The great innovation of the painting under discussion rests in the importance given to the view of Venice by virtue of the transformation of the usual window into a doorway and by the original inclusion of the balustrade of the external stair: these solutions find no comparable equivalent among the portraits of Domenico Tintoretto. The modernity of the costume, and especially the splendour of the lace ruff has no equal in the artist’s output although such ruffs are known to have been worn in Venice during these years. Reference may be usefully made to the Portrait of a Young Knight (Pinacoteca Tosio Martinengo, Brescia; see Fossaluzza, 2011, pp. 260-263, cat. 167) which is signed and dated 1620 by the Flemish painter Pietro Mera active in Venice. Both the composition and the costume also find points of comparison with the court portraits of another Venetian painter, Sante Peranda, as shown by his portraits of Luigi d’Este, Alfonso d’Este and Alessandro I Pico (Palazzo Ducale, Mantua) which date to the first two decades of the seventeenth century (see G. Martinelli Braglia, 1987, figs. 25, 29, 31).

With regard to the style of the painting here under discussion, the evolution and stylistic versatility demonstrated by Domenico Tintoretto in his extraordinary practice of portraiture should be taken into account. At the present time there is as yet no systematic study of his significant production, consequently the recognition, especially of his later work, such as the present painting dated to around 1620, can still be problematic. This final phase reveals certain typical poses, means of depicting details or to a tendency to simplify for example the scenic components of the composition. Moreover, the support of assistants is more easily discernible. Consequently, one encounters differing modes of painting in the landscapes and urban views, indeed, at times a broader more impressionistic manner emerges, and at others, as in the present case, a more ‘graphic’ detailed mode of painting is deployed in which one might note an echo of the example of Leandro Bassano, as in the present case in the reflections on the water, which resemble embroidered fabric.

Expert: Mark MacDonnell Mark MacDonnell
+43 1 515 60 403

mark.macdonnell@dorotheum.at

10.11.2020 - 16:00

Dosažená cena: **
EUR 50.300,-
Odhadní cena:
EUR 25.000,- do EUR 35.000,-

Domenico Tintoretto


(Venice 1560–1635)
Portrait of a nobleman, full-length, the Grand Canal, Venice, beyond,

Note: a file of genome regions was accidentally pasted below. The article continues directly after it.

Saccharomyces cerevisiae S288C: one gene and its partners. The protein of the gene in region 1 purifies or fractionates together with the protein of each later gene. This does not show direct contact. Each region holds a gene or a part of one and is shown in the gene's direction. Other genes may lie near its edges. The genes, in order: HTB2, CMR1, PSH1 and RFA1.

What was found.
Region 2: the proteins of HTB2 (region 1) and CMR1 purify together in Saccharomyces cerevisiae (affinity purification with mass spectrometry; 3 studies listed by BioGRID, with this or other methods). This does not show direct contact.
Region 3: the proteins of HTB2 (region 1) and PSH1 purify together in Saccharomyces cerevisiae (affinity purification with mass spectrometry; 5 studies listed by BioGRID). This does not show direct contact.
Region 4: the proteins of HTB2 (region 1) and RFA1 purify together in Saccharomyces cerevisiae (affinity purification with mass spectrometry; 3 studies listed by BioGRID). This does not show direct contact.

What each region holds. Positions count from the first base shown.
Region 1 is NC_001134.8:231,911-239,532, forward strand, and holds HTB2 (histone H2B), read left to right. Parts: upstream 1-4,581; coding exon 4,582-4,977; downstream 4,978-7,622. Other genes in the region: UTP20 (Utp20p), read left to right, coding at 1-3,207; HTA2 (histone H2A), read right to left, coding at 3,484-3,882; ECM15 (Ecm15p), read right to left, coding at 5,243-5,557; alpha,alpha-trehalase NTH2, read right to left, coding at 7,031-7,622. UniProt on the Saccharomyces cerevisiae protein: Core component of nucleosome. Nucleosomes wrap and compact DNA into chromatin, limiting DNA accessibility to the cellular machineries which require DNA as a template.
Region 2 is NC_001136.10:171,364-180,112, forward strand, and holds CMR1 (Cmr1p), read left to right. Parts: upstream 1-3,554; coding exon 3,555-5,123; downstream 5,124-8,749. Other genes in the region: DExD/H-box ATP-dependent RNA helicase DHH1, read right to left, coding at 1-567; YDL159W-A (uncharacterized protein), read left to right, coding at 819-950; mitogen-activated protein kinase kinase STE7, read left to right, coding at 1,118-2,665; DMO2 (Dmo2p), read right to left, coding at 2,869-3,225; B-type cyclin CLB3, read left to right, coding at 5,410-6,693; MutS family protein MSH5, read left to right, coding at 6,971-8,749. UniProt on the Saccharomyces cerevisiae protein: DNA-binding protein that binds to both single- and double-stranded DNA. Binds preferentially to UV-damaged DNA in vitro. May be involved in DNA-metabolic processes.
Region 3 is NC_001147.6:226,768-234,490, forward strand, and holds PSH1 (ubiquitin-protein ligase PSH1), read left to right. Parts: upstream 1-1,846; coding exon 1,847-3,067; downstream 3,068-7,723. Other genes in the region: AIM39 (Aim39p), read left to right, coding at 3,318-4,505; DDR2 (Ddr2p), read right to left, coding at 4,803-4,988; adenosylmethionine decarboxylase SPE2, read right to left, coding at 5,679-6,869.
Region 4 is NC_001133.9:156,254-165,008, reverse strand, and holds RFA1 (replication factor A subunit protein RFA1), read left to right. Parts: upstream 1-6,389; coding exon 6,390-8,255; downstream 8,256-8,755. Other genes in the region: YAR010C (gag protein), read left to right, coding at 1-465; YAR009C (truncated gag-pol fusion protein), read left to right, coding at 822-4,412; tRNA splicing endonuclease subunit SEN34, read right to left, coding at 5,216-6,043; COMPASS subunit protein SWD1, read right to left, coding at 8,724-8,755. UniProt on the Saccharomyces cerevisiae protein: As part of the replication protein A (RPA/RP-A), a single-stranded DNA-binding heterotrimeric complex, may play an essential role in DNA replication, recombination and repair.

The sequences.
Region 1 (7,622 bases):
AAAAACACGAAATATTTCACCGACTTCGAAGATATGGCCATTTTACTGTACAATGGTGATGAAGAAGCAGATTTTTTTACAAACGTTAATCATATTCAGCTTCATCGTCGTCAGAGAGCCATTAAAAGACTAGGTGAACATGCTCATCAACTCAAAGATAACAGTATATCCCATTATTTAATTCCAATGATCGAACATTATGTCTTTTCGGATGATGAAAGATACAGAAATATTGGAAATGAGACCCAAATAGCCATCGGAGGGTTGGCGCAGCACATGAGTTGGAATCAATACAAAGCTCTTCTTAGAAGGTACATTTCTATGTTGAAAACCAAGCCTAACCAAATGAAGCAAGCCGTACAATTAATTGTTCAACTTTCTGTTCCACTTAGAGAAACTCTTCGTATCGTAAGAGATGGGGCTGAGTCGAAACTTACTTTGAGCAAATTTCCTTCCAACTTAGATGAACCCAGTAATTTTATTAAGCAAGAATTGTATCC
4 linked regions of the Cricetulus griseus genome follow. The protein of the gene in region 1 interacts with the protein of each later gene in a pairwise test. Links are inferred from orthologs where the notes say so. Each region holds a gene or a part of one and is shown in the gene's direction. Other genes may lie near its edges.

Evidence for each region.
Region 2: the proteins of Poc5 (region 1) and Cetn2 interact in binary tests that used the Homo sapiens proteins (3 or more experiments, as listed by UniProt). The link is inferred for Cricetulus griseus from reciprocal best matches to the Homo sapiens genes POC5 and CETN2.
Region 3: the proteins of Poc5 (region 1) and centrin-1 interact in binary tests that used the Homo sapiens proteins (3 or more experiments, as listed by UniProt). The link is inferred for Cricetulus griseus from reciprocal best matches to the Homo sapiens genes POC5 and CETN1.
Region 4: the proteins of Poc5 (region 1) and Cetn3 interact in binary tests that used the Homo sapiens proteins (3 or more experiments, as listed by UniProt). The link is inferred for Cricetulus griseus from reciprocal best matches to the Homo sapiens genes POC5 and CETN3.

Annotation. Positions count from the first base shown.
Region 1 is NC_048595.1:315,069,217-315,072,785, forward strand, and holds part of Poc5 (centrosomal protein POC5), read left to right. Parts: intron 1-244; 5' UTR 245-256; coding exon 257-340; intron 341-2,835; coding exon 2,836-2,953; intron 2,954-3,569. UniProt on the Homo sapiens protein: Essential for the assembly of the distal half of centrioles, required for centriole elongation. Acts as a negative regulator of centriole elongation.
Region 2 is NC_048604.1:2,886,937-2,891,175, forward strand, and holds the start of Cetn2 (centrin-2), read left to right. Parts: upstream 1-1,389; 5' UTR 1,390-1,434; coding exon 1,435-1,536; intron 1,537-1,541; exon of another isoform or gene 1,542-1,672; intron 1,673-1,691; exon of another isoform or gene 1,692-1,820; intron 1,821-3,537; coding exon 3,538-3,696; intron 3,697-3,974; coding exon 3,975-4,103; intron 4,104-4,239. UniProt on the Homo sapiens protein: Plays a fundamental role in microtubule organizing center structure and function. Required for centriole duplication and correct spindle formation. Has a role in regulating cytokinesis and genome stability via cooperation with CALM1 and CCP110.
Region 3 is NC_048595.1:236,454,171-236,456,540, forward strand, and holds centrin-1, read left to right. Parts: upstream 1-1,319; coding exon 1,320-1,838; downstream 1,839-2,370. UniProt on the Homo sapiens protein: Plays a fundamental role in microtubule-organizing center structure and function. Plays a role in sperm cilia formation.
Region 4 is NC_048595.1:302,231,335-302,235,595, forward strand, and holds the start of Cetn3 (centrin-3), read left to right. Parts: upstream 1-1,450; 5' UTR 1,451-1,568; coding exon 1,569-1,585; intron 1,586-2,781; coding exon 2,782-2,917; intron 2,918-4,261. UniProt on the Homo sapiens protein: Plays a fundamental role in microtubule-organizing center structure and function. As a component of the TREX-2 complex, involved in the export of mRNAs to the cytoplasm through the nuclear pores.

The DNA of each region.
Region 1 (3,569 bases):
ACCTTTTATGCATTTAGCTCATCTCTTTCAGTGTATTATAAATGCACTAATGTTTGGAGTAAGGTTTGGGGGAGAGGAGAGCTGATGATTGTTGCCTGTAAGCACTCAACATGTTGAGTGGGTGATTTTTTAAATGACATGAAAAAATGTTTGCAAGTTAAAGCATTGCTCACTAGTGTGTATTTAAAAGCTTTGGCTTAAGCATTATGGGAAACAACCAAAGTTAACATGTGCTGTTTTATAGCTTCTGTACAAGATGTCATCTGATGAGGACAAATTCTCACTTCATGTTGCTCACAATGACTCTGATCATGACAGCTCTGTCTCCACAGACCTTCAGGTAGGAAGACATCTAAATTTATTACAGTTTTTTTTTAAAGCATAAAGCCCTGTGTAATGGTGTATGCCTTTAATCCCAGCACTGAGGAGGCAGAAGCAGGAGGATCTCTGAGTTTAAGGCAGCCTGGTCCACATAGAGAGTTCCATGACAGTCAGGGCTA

oil on canvas, 194 x 119.5 cm, framed

Provenance:
Donà delle Rose collection, Venice;
where acquired by the present owner

We are grateful to Giorgio Fossaluzza for confirming the attribution and for his help in cataloguing this lot.

Fossaluzza dates this work to Domenico Tintoretto’s most advanced maturity during. The composition belongs to a portrait type distinctive to both Domenico Tintoretto and Leandro Bassano that includes a landscape or urban view seen through a window, often either of Venice or its lagoon expanses.

As is frequently the case in Domenico’s portraits, the composition includes a red hanging drape that confers a certain solemnity and theatricality to the depiction, as required of an official portrait; this function is also more generally communicated by the work’s compositional type, by the pose of the sitter and by other qualities of the setting and not least by the painting’s considerable size.

The subject stands alongside a table draped in red velvet on which he rests his right hand, alongside his black cylindrical hat with a gold band. As was the fashion, he is dressed in black and wears a patterned doublet with a line of closely set buttons down the front. The shoulders are ‘winged’ in military fashion, while the sleeves are tight fitting along their length and blooming at the wrist where they are enriched by lace cuffs. These match the ample white lace ruff that frames the subject’s head in spectacular fashion. His mantle (or ferraiuolo) is bordered with fur and wrapped round the subject’s left arm and waist. His breaches are of the same material as the doublet. His outfit is completed by tightfitting black socks and leather shoes with rounded toes. The sitter wears an affected, up-turned moustache and a very short tawny beard cut to the form of the so-called pizzetto, his hair is combed to lend volume to the head. This personality is additionally distinguished by the dagger he wears at his belt and by the sword upon which he rests his left hand.

Indulging in the description of the subject’s dress is necessary since, in the absence of any other telling feature allowing his precise identification, this is the only source from which it is possible to deduce the sitter’s status. Indeed, there is no trace either of inscriptions or coats-of-arms. The sword and dagger are the attributes of knights, and also of higher ranks of the aristocracy. Certain parts of the costume, notably the high lace neck ruff, were in fashion throughout Europe during the latter half of the sixteenth century and remained so, with a certain inflection of Spanish taste, into the first decades of the Seicento.